Thursday, February 6, 2020

REVIEW: 'Brooklyn Nine-Nine' - Jake Struggles to Give Holt Direct Orders While Hunting a Dangerous Criminal in 'Manhunter'

NBC's Brooklyn Nine-Nine - Episode 7.01 "Manhunter"

Jake leads a manhunt after an assassination attempt on a city councilor. Holt adjusts to his new position as a uniformed officer.

In 2019, the television industry aired 532 scripted shows across numerous outlets. The way people consume content now is different than it used to be. It happens according to one's own schedule. As such, it's less necessary to provide ample coverage of each episode in any given season from a show. Moreover, it is simply impossible to watch everything. As such, this site provides shorter episodic reviews in order to cover as many shows as possible. With all of that being said, here are my thoughts on the season premiere of NBC's Brooklyn Nine-Nine.

"Manhunter" was written by David Phillips and directed by Cortney Carrillo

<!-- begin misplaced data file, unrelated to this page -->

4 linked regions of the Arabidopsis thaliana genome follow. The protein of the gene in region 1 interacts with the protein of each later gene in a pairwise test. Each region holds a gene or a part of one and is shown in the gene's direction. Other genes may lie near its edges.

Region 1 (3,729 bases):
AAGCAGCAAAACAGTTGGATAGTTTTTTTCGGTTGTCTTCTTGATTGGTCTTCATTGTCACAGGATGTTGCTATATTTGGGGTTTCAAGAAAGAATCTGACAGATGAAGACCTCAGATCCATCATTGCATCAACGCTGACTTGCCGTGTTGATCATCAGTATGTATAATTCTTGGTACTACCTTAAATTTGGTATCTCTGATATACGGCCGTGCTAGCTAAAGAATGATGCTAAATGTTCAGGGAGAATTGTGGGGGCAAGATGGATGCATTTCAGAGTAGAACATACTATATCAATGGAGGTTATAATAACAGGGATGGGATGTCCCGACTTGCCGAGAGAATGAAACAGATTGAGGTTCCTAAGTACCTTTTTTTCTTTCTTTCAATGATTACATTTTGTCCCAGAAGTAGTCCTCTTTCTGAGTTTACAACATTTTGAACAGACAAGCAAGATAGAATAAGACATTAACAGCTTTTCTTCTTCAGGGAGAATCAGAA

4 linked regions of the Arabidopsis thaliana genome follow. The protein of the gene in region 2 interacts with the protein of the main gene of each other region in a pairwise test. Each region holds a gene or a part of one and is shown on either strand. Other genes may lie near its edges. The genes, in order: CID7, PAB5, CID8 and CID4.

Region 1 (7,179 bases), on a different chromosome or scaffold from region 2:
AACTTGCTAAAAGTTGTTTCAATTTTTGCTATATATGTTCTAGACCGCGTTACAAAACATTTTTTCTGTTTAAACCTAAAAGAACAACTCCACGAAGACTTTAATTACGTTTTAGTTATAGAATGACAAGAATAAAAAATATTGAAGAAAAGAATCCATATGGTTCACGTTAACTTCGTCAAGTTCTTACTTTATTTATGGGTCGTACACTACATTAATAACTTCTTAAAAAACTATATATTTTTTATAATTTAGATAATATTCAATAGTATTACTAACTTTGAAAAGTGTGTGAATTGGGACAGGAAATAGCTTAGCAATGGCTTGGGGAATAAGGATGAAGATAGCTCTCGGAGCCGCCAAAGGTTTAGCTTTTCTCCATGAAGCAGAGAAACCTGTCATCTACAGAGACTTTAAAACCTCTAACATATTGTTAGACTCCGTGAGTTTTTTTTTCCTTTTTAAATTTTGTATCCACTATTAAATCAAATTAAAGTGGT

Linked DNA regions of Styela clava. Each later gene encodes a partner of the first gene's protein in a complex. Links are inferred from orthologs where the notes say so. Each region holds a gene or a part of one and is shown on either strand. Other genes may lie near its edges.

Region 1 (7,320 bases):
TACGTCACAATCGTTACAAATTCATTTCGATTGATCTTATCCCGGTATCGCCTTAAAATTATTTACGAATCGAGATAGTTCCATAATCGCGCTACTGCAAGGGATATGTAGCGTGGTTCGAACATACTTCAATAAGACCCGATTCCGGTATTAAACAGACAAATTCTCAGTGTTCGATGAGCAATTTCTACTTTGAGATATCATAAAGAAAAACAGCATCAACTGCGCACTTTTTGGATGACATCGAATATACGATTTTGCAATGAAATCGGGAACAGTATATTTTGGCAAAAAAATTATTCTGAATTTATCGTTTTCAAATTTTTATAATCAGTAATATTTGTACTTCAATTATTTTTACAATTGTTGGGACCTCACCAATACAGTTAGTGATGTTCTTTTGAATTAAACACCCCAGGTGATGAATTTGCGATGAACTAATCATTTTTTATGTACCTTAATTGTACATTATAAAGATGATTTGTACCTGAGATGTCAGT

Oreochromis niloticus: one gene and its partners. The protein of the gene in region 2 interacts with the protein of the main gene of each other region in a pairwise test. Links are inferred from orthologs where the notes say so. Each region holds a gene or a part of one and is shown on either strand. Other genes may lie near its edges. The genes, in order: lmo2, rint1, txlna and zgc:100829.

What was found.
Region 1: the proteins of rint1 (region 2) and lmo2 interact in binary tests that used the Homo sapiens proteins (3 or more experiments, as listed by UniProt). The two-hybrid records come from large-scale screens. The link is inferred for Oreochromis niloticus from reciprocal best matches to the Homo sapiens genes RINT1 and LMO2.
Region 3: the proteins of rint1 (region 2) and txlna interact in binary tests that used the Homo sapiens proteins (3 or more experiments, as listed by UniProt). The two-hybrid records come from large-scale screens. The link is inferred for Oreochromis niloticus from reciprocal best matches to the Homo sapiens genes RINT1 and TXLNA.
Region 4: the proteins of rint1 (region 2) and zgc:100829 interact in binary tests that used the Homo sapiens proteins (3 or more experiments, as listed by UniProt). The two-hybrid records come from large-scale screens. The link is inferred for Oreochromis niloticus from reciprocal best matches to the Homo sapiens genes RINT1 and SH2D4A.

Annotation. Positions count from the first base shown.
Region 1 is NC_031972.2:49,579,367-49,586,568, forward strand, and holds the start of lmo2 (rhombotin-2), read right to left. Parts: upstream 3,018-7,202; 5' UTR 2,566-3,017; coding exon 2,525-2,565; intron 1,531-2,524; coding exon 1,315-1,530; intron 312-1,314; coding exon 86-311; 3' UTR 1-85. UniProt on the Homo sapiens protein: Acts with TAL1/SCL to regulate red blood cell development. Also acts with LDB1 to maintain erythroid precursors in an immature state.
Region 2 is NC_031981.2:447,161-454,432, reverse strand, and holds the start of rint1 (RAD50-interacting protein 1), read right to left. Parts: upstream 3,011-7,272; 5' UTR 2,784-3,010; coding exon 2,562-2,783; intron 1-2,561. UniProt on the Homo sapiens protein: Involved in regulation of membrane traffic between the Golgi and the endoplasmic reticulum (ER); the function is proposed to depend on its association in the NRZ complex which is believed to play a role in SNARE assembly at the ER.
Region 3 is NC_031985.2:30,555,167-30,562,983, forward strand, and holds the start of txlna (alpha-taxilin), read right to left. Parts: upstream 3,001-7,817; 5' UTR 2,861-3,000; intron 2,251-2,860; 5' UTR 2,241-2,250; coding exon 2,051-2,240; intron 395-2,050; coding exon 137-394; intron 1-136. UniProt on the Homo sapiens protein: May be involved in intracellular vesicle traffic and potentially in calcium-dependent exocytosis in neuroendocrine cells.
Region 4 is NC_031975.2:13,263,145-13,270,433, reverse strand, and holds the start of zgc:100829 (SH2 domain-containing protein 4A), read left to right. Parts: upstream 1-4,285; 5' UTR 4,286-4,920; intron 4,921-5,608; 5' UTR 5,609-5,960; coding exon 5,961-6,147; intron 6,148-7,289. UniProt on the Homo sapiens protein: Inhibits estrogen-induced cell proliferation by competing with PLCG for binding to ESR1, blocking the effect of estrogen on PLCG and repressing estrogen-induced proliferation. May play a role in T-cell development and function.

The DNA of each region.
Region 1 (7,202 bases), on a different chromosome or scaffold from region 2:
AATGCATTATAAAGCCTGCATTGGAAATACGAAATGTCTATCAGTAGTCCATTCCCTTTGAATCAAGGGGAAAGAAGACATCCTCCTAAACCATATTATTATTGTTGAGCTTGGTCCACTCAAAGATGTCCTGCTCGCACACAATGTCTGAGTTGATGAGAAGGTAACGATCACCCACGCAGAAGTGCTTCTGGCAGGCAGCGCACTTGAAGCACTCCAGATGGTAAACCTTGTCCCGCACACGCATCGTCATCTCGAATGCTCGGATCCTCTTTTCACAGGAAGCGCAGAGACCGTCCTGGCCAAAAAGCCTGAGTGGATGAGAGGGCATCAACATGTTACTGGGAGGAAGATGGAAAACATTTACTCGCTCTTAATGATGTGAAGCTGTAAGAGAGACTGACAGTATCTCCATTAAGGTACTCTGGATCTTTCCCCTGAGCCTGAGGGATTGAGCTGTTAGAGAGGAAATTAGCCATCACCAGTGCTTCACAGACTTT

The power dynamics have shifted at the start of the seventh season. Holt has been demoted to a uniform officer. And now, Jake is the one who finds it difficult to give him orders. This has somewhat been a dynamic the show has explored before. It's not as stark as it was at the start of the series where Holt was the commanding officer of the Nine-Nine while Jake was the perennial goofball. Sure, Jake still has a ton of fun with his various cases. But it's also reasonable for him to be in charge of a manhunt for an attempted assassination and have a conversation with Amy about trying to get pregnant. Those happen in this premiere as well. The core dynamic just may be Holt struggling to let go of the power and command he has so often had. That is what he is accustomed to in the NYPD. He skipped over being a patrol officer altogether. That's why he was demoted in the first place. It was a way to humble him while also providing Madeline Wuntch with a victory over him. It was a sacrifice he was willing to make. But now, he feels trivialized because he has insights on the case. His instincts are still incredibly strong. That isn't his role though. He is suppose to secure the perimeter and control the crowd of potential witnesses. He can take a statement and inform the lead detective of what was said. However, he runs with that information and follows his own clues. That's how he operates as a detective. Those are his instincts. Jake feels bad about having to put Holt in his place as well. He doesn't want to let down the man he has respected for a long time. He loves Holt. He may no longer be his commanding officer. However, that mentality still persists. He knows exactly what Holt is capable of in the field. He can't be mad at him either because he knows he may be better than the position he is in. And yet, patrol officers are important as well. Holt's new partner may be a little too excited about cone duty and protecting her feet from the harsh demands of walking. And yet, she is put in harm's way because of Holt's instincts and isn't quite prepared for that harsh reality. Sure, she comes across as a bunch of inherent contradictions. She appreciates the trivial tasks and being sent somewhere out of the way. But she also wants to track down whomever killed her twin sister. That's why she became a cop. It plays into the idea that every cop needs to have some personal motivation into joining the force. It often includes tragedy. That takes Holt by surprise. He would have remembered a detail like that from her instead of seeing her pedometer app as the most interesting and consistent thing about her. That's how the Nine-Nine comes in for the rescue though. It's very smart that way. Moreover, all of the main characters provide this case with their unique skills. Only Hitchcock and Scully would know where all the hot dog vendors are in the city and who is just pretending to fill that profession in order to avoid detection. Meanwhile, Amy has no time to waste in confronting the criminal. She has to pee in order to figure out if she is pregnant. That is a major concern for her here. There aren't a whole lot of stakes to the B-story with Amy, Rosa and Terry. Rosa is a terrific friend while Terry fears that the squad is saying mean things beyond his back. But it all does lead to that successful final moment where Amy and Rosa take down the criminal. Plus, it produces that conversation between Jake and Amy where they can genuinely admit that they should start trying to get pregnant. She isn't pregnant now. She is disappointed. And that may be all the motivation necessary to take this major step forward in their lives. It was once a contentious decision. But now, it's a solid conversation that ensures these characters will remain in charge of their lives instead of abiding by whatever sitcom tropes that are flung their way. Sure, this happening in the premiere basically guarantees that they will get pregnant at some point this season. But that's a goal that is reasonably set here so that it remains rewarding when it happens soon.